There was some slight hesitation to include the songs on the record due to the possibility of negative fan response, but the band remained steadfast in its vision with Brown concluding, “If you’re going to limit yourself based on what others think of you, then it’s not really your art anymore is it? It's someone else's art. And I think if you're limiting yourself and writing music that way, you're no longer an artist here. You're doing it for the wrong reasons.”
On the flip side of the coin, “Summoner” is the heaviest of the cuts found on Play To Win.
As the guitar monster explains, there was a bevy of inspirations that fueled the Striker cauldron.
“We’re stuck in a van for way too long (laughs), for thousands of hours and there's no better way to kill time by just putting on some tunes,” he says. We were on tour with Dark Tranquillity and for whatever reason on that tour we got super big into Toto. So there's a lot of those sort of influences on the album. But like I said, at the same time we're also listening to, you know, put on the Toto and then after the Toto is done put on some like super brutal death metal and just rock out to that. We wanted to have an album that sort of had a song from every kind of influence that we have, which is kind of hard to limit yourself, but try to make each song sort of unique.”
Having different types of songs was important for Striker and they weren’t afraid to take chances as Brown simply states, “We wanted some controversy.”
Going against the grain, believing in yourself, self-empowerment are all themes that define their lyrics, but especially on Play To Win.
Brown agrees, “Some good advice I heard for writing lyrics is write what you know and one thing that we know obviously is being independent. When we first went independent, everybody’s like, ‘no, that’s a terrible idea. You have to be on a label, don’t do it.’ Doing things yourself, the self-empowerment, these kind of themes are really important to us and they are how we operate there, how we live our life.”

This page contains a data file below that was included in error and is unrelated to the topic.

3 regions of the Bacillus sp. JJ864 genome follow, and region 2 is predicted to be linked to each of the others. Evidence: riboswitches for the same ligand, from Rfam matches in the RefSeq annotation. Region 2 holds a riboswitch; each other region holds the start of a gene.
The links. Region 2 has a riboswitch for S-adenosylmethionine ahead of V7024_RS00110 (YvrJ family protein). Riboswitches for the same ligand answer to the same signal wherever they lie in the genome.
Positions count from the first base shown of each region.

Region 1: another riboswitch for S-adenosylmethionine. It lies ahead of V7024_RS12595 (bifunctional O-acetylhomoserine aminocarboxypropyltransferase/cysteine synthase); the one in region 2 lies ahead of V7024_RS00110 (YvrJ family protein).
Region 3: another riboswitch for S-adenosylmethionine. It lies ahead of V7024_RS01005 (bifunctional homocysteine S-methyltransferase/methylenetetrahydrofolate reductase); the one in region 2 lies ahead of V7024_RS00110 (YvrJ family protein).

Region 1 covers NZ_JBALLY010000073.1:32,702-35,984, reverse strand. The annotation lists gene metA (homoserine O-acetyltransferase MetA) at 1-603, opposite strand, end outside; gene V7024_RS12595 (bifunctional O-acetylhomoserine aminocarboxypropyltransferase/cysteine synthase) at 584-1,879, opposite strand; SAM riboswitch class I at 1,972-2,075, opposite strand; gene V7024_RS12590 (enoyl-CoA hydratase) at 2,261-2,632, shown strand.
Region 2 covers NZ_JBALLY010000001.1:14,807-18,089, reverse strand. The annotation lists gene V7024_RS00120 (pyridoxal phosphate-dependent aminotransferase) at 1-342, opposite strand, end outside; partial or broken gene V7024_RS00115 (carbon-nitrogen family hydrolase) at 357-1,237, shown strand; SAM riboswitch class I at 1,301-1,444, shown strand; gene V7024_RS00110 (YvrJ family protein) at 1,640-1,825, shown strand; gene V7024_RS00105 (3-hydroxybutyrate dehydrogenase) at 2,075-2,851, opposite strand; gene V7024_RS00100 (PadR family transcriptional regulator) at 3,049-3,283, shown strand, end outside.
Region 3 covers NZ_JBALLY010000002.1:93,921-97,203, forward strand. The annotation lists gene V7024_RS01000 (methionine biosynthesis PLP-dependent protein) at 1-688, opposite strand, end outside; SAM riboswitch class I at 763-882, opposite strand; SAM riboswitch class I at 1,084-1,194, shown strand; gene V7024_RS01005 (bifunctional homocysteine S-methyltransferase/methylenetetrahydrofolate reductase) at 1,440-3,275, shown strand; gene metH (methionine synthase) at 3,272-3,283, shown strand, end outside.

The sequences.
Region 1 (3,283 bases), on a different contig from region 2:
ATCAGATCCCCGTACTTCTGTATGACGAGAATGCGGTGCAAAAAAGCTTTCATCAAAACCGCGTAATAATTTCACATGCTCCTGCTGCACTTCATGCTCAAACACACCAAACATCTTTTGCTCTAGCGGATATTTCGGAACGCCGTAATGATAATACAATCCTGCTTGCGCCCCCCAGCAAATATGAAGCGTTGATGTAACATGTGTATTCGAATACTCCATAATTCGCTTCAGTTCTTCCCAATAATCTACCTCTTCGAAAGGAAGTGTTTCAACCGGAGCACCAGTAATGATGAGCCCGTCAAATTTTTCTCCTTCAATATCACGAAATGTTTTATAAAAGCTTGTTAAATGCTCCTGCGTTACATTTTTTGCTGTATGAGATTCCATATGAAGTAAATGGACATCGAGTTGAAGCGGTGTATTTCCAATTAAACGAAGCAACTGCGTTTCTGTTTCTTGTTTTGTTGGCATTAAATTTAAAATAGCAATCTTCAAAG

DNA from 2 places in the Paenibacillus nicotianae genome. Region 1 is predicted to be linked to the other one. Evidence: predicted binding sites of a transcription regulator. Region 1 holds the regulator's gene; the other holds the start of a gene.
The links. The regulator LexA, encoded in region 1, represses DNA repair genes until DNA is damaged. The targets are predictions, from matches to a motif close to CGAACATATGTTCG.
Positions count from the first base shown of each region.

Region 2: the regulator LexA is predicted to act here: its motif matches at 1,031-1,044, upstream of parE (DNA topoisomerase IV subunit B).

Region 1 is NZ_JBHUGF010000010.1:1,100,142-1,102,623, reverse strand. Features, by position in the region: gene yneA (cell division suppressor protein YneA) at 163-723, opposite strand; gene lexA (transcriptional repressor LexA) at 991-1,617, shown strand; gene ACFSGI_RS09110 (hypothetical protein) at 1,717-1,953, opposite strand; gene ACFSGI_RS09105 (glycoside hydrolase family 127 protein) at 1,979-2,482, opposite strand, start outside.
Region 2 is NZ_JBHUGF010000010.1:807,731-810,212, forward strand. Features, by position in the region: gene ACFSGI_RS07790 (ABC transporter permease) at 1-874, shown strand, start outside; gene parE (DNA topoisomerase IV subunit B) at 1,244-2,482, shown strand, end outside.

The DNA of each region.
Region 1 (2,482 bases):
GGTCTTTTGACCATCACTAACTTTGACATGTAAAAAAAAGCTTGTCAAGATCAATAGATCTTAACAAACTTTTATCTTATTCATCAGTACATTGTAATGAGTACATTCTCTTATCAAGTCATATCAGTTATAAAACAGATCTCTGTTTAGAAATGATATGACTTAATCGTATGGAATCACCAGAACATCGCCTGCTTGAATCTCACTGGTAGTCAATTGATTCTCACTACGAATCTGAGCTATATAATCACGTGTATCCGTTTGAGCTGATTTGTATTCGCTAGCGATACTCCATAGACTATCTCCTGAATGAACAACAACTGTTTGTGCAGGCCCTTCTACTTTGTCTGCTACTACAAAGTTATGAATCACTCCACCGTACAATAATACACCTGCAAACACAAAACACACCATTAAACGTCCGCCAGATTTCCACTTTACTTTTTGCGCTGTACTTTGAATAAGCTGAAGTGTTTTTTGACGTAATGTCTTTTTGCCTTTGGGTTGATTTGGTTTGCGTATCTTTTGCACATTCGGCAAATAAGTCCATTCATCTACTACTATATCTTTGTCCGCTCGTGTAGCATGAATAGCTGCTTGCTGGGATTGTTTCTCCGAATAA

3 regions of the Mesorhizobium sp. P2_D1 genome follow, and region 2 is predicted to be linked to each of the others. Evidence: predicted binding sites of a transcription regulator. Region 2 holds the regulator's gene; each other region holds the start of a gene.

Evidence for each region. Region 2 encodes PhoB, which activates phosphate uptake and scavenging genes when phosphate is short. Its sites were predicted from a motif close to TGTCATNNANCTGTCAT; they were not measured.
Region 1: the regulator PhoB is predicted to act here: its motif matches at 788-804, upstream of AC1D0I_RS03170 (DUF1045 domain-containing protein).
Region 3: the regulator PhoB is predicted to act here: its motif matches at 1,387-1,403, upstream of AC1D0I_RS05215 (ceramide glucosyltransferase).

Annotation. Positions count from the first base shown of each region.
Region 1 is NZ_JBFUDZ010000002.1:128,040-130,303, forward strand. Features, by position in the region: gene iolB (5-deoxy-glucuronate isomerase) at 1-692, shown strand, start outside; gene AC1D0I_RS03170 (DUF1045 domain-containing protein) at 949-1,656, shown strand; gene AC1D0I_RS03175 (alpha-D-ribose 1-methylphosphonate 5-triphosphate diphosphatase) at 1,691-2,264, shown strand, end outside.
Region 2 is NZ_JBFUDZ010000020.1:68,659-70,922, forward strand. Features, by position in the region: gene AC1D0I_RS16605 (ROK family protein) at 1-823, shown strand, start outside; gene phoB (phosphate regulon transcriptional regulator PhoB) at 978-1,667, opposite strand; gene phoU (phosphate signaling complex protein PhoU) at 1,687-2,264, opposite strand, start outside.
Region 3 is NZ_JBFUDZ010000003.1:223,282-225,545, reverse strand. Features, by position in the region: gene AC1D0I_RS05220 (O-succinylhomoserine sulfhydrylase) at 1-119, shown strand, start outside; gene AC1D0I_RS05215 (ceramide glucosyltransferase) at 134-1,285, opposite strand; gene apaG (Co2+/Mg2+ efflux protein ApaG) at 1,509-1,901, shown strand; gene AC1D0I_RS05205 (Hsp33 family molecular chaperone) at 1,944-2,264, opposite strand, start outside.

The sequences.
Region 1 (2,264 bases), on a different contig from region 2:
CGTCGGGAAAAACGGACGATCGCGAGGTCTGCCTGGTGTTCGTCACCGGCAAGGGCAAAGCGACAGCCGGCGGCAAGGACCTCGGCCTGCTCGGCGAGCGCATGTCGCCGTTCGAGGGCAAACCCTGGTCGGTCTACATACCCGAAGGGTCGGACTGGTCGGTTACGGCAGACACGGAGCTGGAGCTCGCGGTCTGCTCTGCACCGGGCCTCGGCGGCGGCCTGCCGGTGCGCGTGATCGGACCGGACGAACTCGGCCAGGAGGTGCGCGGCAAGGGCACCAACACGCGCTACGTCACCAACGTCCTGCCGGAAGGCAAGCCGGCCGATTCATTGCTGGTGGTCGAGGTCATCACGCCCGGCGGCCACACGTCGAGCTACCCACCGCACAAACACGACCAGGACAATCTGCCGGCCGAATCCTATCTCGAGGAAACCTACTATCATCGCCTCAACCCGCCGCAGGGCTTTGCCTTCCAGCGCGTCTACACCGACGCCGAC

The most pointed of the cuts is “Heavy Is The Heart”, which features the lyric “you don’t need to know the reason why I do the things I do.” That is a striking (no pun intended) line, but it’s not directed to anyone particularly. The band wanted the lyrics to stay general and ambiguous.
“We didn’t specifically write any songs specifically about any one particular experience person or anything, but we wanted it to be more universally appealing,” says Brown. “Yeah they do have some inspiration from certain events and things like that, but overall we didn’t want the songs to have narrow interpretations of what they could be.”
Striker plays music for the love it and that passion contributes to why they work at such a fast pace. They usually get cracking on new songs whenever they have time off. Brown enthuses, “When I was a young kid in high school, my favorite thing to do was come home from school and pick up the guitar and just play guitar until I went to bed. And the same can be said for the other guys in the band. Playing guitar has always been a source of fun and freedom, escape. Our thing is making music, playing, practicing, you know, we just love making music and since we're independent there's no one telling us, ‘oh no, you need to wait.’ If we wanted to release another album, we just do. And we're very fortunate that we're in a position that we can do that.”
For more on Striker visit Striker-Metal.com.
(Photos by: Dana Zuk)